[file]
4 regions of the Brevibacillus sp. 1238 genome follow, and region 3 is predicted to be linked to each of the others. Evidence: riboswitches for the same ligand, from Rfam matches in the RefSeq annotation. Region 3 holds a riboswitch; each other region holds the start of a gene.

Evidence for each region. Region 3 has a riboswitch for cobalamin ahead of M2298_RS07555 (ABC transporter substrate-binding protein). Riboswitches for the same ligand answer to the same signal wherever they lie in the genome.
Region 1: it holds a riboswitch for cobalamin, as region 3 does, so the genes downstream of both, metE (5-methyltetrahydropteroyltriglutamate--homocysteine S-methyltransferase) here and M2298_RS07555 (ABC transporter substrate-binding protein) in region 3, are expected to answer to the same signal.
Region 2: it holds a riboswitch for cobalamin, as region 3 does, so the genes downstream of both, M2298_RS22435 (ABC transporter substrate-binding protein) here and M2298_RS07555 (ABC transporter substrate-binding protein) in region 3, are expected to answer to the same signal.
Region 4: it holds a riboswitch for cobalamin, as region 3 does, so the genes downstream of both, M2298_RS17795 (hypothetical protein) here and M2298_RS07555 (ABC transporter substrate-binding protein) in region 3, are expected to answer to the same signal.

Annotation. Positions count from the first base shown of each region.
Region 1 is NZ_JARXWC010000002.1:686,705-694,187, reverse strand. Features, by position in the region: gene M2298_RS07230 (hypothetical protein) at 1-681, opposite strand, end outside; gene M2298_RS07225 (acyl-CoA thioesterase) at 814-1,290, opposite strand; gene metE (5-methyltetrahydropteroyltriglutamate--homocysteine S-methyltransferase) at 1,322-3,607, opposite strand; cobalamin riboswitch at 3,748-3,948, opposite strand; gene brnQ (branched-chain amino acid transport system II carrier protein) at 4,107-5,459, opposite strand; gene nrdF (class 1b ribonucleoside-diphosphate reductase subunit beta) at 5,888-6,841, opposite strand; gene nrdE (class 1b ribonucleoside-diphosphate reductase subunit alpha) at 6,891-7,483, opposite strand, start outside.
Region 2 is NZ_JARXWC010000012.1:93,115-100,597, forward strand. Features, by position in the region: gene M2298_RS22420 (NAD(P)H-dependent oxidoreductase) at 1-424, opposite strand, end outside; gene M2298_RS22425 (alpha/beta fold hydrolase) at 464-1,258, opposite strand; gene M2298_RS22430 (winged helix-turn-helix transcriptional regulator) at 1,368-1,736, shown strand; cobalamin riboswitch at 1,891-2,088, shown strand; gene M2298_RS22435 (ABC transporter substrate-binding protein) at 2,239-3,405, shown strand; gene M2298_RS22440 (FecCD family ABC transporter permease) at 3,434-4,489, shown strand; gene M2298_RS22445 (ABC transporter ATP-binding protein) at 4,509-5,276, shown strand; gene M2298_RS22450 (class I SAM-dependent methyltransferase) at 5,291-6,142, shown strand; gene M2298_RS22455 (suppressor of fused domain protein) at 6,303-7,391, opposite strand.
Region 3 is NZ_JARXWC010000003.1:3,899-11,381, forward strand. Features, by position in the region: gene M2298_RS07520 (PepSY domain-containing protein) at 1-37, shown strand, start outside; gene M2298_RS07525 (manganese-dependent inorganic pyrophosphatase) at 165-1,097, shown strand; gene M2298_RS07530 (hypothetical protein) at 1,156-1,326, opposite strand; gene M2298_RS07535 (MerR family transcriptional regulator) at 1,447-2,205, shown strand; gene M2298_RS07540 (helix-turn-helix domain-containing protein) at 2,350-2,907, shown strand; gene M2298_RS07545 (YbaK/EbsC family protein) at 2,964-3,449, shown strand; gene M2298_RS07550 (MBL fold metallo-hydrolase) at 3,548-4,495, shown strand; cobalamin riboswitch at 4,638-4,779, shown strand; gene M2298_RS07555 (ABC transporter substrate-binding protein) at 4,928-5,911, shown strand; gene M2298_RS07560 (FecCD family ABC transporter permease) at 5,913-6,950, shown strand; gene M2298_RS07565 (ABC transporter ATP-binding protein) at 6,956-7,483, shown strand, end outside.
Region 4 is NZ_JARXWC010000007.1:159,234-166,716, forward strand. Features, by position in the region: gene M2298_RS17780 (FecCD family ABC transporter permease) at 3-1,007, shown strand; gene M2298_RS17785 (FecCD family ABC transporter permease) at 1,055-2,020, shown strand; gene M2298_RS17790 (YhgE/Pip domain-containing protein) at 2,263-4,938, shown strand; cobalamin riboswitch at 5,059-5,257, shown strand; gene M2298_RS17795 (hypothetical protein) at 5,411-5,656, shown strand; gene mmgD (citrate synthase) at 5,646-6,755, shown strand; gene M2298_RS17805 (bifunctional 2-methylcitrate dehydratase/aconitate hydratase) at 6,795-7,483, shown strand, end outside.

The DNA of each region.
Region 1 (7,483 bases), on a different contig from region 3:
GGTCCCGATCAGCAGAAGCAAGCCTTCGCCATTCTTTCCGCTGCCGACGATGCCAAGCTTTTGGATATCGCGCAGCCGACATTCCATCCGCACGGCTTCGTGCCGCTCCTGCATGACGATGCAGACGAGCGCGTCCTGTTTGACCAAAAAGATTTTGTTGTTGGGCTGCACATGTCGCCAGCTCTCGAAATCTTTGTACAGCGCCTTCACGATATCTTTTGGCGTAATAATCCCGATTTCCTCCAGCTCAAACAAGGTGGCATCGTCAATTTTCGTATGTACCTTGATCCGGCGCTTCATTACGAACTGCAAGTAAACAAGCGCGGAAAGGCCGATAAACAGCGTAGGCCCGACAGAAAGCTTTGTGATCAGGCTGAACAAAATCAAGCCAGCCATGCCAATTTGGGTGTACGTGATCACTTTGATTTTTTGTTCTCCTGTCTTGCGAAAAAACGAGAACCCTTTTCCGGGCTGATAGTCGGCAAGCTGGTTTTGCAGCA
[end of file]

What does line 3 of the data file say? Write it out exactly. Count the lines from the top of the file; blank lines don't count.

Region 1: it holds a riboswitch for cobalamin, as region 3 does, so the genes downstream of both, metE (5-methyltetrahydropteroyltriglutamate--homocysteine S-methyltransferase) here and M2298_RS07555 (ABC transporter substrate-binding protein) in region 3, are expected to answer to the same signal.